Should I allocate some money to cryptocurrencies?
A cryptocurrency is created on the internet using blockchain software for the purpose of enabling payments to be made. At present, there are no central authorities controlling or regulating the currency and transactions may be made anonymously. Consequently, and almost predictably, this has led to a high usage of cryptocurrencies amongst criminal activity. There are said to be over seven hundred cryptocurrencies, one of which called Potcoin, has been set up exclusively to facilitate the legal trade of cannabis. The value of currencies can move very dramatically and profits have been made and, in some cases, monies invested have been lost. The largest currency to date is Bitcoin which has moved up in dollar terms by 200% per annum over the last five years. However, there have been periods within these five years when it lost 80% of its value. So far this year Bitcoin moved up 210% until mid June but then dropped over 30% in just over a month and has since recovered, moving up 21% on Thursday alone. Some have said this form of currency is the future of e-commerce but valuing such a currency is very difficult and buying it is only for the brave.
Personally, I see similarities with companies that existed during the South Sea Bubble of the early 18th Century, some of which were genuine but others less so. It has been said that at this time a company was floated whose purpose was said to be “for carrying-on an undertaking of great advantage but no-one to know what it is”.
I would prefer to stick to more conventional investments with clear cash flows and legal controls.
Does allowing Saudi Aramco to list in London undermine the integrity of the stock market?
Firstly, we should point out that Saudi Aramco has yet to ask for a London listing, however, the Financial Conduct Authority (“FCA”) has launched a consultation that could make it easier for them to do so. The proposal is to create a new premium listing rule for sovereign controlled entities, with relaxed rules on dealing between the company and related parties. The FCA has not explicitly said that this proposal is specifically for the benefit of Saudi Aramco but it would help them to list in London. It is planning an issue in late 2018 and is reported to be considering listing in London or New York. When the Prime Minister visited Saudi Arabia earlier this year the chief executive of the London Stock Exchange went with her. This is important because of the size of the deal. They are only looking to list 5% of the company but the total market capitalisation estimates range from one to three trillion dollars. This means it could be bigger than the whole of the FTSE 100 Index or about ten times the market capitalisation of Royal Dutch Shell. Even the free float of 5% would be one of the largest companies in the index if it was included. In a post-Brexit world this would be a major boost to the prestige of the City of London and the LSE.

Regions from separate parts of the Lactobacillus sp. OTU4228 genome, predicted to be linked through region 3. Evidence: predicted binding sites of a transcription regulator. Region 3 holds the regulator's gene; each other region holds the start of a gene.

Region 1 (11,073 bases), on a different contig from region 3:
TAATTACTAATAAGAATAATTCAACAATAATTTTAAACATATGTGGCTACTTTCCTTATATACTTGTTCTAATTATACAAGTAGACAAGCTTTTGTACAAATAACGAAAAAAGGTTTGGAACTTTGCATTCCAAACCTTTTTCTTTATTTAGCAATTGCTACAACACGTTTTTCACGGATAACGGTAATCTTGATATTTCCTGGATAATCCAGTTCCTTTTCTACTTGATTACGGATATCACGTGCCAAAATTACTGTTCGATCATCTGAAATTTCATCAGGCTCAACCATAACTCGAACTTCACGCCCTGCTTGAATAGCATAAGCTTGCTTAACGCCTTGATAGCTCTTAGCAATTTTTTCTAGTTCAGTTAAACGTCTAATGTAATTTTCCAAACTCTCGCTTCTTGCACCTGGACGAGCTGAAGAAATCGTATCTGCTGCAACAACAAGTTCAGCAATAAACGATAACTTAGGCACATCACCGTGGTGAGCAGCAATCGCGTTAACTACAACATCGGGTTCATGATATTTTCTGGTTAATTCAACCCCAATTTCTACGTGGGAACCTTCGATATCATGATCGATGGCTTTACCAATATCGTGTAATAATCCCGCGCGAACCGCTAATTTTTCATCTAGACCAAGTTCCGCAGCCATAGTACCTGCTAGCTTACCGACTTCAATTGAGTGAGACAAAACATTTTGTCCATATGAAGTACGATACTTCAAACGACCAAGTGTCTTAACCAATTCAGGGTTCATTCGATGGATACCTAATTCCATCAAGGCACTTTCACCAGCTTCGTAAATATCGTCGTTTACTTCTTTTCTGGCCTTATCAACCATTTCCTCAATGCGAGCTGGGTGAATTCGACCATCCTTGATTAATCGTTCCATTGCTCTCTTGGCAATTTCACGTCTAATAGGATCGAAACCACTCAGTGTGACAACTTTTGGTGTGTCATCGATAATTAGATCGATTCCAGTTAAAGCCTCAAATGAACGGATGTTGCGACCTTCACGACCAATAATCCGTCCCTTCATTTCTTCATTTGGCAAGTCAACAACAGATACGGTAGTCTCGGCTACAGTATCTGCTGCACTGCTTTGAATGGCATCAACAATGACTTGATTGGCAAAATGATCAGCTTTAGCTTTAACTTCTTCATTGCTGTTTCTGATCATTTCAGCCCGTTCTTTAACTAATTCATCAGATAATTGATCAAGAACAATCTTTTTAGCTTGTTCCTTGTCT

Changing the rules to accommodate a single company looks like a dangerous thing to do but it would only apply to a very limited group of companies. It does not undermine the integrity of the wider stock market and it may encourage other companies in a similar position. Abu Dhabi’s state oil company is also planning an IPO next year. It could be seen as an example of the flexibility of the London market rather than its lack of integrity.
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